What Narendra Modi's Victory Means For Minorities In India India's right-wing Hindu nationalist party declared victory in this year's election. NPR's Susan Davis speaks with journalist Rana Ayyub about what this means for the country's minority communities.
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What Narendra Modi's Victory Means For Minorities In India

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What Narendra Modi's Victory Means For Minorities In India

What Narendra Modi's Victory Means For Minorities In India

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SUSAN DAVIS, HOST:

Prime Minister Narendra Modi and his BJP party declared victory in this year's historic general election in India. BJP is a Hindu nationalist party that wants to establish India as a Hindu nation. This makes for a difficult reality for the country's millions of religious and ethnic minorities, the largest being Indian Muslims. Rana Ayyub is an independent journalist who has covered Prime Minister Modi since the early days of his political career. She is also a Muslim living in Mumbai, India. And she joins us now via Skype.

Welcome to the program.

RANA AYYUB: Thank you for having me, Susan.

DAVIS: There are many minority groups in India from Muslims to Christians to Jains to Dalits. What is life like right now for these people?

AYYUB: Well, as I wrote in a column a couple of months ago - that life for Indian minorities is a nightmare in India right now because Narendra Modi, in his last five-year term, has unleashed a kind of a lynch mob in India that wants to establish a Hindu state. You know, there are lynchings on the streets of Muslims for allegedly eating beef. The president of the ruling party has referred to Muslims as termites and infiltrators and migrants who need to be wiped out. So that's the kind of sentiment, despite the fact that in his acceptance speech yesterday, he has talked about an inclusive India. As somebody who has observed his political career, Mr. Modi does not walk the talk. And Indian minorities are well aware of his track record in hate crimes and hate speech. So there is apprehension and there is fear amongst Indian minorities at this point of time.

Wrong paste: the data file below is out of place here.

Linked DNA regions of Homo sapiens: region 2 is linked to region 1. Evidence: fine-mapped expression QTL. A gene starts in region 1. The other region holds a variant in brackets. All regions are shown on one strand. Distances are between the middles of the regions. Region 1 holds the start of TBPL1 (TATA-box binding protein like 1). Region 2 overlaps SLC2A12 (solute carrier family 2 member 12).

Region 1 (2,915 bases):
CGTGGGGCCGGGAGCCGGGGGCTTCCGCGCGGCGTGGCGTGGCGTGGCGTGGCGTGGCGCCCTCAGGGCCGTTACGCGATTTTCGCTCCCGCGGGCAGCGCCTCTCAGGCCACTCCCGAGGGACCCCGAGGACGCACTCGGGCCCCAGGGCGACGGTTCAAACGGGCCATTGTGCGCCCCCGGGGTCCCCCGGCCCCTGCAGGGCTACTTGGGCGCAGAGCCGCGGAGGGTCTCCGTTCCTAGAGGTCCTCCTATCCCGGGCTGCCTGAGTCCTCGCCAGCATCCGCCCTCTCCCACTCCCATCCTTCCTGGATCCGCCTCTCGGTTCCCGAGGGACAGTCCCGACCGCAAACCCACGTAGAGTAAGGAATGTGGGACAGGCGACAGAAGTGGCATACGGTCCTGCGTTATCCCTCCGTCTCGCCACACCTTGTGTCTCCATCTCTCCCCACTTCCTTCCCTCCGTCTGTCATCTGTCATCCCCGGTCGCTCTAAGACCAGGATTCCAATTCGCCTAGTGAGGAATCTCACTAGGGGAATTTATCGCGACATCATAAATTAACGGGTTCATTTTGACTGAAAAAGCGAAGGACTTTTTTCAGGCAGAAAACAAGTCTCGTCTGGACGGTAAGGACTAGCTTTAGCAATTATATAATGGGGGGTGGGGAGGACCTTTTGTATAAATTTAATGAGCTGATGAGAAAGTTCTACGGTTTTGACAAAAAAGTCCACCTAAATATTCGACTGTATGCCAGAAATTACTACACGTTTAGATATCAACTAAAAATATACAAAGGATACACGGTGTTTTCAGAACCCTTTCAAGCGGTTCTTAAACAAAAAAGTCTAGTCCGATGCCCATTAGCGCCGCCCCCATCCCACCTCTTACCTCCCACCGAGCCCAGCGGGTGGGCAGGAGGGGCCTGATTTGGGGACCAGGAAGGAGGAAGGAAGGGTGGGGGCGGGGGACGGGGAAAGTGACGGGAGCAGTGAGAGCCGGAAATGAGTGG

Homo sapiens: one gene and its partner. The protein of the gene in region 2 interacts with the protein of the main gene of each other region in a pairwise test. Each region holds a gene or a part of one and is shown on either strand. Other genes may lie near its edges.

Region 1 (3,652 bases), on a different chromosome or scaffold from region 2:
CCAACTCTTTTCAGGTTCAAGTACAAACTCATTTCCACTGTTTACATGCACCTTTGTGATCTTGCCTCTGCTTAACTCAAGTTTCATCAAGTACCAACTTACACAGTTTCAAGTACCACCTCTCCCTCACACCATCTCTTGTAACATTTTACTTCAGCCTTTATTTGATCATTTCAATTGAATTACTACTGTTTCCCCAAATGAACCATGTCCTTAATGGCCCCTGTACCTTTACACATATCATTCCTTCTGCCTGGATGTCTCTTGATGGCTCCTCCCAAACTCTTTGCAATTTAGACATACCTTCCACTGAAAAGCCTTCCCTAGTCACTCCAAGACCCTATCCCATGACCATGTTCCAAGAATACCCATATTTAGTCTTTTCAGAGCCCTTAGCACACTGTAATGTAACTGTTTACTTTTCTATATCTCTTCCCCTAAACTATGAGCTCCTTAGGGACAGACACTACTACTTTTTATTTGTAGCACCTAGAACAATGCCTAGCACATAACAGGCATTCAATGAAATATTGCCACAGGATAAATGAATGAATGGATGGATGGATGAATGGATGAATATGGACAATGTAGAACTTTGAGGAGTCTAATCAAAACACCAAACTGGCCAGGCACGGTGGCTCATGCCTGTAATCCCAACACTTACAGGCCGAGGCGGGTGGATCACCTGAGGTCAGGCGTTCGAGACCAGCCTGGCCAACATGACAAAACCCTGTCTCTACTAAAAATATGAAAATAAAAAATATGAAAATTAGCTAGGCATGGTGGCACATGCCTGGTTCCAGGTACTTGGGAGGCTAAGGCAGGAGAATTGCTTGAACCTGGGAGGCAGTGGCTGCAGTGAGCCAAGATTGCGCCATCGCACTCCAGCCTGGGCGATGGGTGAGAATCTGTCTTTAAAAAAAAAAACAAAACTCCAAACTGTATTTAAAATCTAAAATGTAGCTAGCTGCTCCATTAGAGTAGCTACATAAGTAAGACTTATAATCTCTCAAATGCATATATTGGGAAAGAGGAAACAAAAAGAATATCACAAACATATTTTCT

DAVIS: Muslims make up about 14% of the population in the country of India yet just 4% of the representation in Parliament. That is the lowest level in decades. Is this anti-Muslim sentiment you're talking about contributing also to the decline in representation in government?

AYYUB: Absolutely, because it's the first time in independent India when the ruling party does not have a single Muslim representative in Parliament despite the population of Muslims in India being 190 million. And that speaks volumes of the kind of discrimination, you know, the government has of - vis a vis Muslims. Various BJP leaders have made scathing remarks of the Muslim community that - a minister of child and welfare said that she does not need the Muslim vote to get elected. Muslims in India have been underrepresented in - whether it's in the civil services, whether it's in the armed forces, in the bureaucratic services because there is a sentiment in the government that they do not encourage Muslim aspirants and Muslim candidates, especially with the anti-Muslim sentiment in the country. So that Muslims are least represented in the Indian Parliament is not the least bit surprising, especially with the present regime.

DAVIS: This rise of populist and nationalist right-wing governments, we see it happening all over the world in places like Hungary...

AYYUB: Right.

DAVIS: ...And Brazil and Australia. What message...

AYYUB: Yeah.

DAVIS: ...Do you think it sends to the world that India, the world's largest democracy, is following this trend?

AYYUB: Well, I know there are populist regimes all over the world. But when the world's largest democracy tries to follow that model, it ruins its secular character that - we've all been saying that if Mr. Modi comes to power, it will be an attack on India's soul. India cannot afford to go the populist, strong-man way.

DAVIS: Rana Ayyub is an independent journalist based in Mumbai, India.

Thank you so much.

AYYUB: Thank you so much, Susan.

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